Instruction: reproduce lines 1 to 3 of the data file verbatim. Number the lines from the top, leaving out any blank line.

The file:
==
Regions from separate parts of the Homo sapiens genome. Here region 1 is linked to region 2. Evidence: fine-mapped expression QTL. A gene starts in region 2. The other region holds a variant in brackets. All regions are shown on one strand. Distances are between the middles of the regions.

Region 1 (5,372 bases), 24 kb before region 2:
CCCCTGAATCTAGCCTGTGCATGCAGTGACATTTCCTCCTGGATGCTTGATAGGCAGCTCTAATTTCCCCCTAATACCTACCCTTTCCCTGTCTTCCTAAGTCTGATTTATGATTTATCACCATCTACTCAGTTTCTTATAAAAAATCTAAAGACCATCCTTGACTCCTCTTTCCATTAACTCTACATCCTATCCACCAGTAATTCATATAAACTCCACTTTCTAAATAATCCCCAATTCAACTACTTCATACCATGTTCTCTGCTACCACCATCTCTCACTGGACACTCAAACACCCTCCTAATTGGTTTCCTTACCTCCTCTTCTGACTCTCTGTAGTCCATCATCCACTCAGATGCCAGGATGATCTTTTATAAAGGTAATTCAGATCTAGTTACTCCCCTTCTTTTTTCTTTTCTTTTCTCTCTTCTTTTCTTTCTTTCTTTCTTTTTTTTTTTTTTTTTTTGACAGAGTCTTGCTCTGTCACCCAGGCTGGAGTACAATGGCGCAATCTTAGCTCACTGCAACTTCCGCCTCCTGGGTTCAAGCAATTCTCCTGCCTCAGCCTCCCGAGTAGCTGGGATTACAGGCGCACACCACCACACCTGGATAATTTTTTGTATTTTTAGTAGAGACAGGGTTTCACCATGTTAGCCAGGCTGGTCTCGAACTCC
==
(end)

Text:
Regions from separate parts of the Homo sapiens genome. Here region 1 is linked to region 2. Evidence: fine-mapped expression QTL. A gene starts in region 2. The other region holds a variant in brackets. All regions are shown on one strand. Distances are between the middles of the regions.

Region 1 (5,372 bases), 24 kb before region 2:
CCCCTGAATCTAGCCTGTGCATGCAGTGACATTTCCTCCTGGATGCTTGATAGGCAGCTCTAATTTCCCCCTAATACCTACCCTTTCCCTGTCTTCCTAAGTCTGATTTATGATTTATCACCATCTACTCAGTTTCTTATAAAAAATCTAAAGACCATCCTTGACTCCTCTTTCCATTAACTCTACATCCTATCCACCAGTAATTCATATAAACTCCACTTTCTAAATAATCCCCAATTCAACTACTTCATACCATGTTCTCTGCTACCACCATCTCTCACTGGACACTCAAACACCCTCCTAATTGGTTTCCTTACCTCCTCTTCTGACTCTCTGTAGTCCATCATCCACTCAGATGCCAGGATGATCTTTTATAAAGGTAATTCAGATCTAGTTACTCCCCTTCTTTTTTCTTTTCTTTTCTCTCTTCTTTTCTTTCTTTCTTTCTTTTTTTTTTTTTTTTTTTGACAGAGTCTTGCTCTGTCACCCAGGCTGGAGTACAATGGCGCAATCTTAGCTCACTGCAACTTCCGCCTCCTGGGTTCAAGCAATTCTCCTGCCTCAGCCTCCCGAGTAGCTGGGATTACAGGCGCACACCACCACACCTGGATAATTTTTTGTATTTTTAGTAGAGACAGGGTTTCACCATGTTAGCCAGGCTGGTCTCGAACTCC